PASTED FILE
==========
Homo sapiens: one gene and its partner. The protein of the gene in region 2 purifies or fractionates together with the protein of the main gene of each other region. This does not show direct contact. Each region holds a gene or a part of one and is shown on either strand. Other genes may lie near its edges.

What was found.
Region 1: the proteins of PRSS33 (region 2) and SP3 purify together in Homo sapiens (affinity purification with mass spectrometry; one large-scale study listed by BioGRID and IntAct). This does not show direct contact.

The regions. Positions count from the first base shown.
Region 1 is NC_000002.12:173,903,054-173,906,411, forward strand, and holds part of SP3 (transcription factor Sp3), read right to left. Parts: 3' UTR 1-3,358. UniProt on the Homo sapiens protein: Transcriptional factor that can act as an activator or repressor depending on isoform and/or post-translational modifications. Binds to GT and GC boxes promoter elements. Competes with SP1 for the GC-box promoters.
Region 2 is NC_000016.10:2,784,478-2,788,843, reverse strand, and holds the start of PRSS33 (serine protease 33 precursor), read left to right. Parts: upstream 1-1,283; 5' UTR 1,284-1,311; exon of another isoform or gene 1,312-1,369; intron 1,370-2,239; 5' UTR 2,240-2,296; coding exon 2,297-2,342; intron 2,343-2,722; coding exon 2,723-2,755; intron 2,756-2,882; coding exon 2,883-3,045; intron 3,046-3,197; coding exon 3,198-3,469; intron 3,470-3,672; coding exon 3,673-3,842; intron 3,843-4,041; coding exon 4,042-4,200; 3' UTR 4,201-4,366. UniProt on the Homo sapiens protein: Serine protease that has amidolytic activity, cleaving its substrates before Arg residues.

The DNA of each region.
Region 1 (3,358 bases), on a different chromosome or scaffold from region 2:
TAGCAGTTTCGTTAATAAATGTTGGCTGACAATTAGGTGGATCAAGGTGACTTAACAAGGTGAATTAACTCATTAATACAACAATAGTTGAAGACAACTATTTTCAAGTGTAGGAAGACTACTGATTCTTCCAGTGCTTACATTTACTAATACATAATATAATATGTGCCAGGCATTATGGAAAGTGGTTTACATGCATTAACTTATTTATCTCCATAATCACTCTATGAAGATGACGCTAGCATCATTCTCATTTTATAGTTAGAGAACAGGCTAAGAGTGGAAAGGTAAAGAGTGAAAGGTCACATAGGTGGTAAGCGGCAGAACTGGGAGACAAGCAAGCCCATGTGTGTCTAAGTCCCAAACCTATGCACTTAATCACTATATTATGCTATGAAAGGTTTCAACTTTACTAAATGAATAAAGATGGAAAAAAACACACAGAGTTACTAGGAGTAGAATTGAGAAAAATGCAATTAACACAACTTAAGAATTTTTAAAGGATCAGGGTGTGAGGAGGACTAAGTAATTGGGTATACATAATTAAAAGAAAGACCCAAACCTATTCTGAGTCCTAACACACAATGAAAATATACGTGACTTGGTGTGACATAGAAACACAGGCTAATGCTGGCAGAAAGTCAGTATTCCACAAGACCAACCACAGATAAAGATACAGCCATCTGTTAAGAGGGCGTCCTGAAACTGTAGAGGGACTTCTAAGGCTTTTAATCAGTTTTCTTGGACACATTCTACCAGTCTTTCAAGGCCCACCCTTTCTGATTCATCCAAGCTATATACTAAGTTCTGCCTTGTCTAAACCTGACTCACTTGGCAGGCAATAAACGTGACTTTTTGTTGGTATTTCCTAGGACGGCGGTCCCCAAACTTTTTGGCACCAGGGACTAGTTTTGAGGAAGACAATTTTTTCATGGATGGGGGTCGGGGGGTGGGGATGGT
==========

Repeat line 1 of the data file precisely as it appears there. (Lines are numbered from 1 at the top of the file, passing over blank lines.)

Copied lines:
Homo sapiens: one gene and its partner. The protein of the gene in region 2 purifies or fractionates together with the protein of the main gene of each other region. This does not show direct contact. Each region holds a gene or a part of one and is shown on either strand. Other genes may lie near its edges.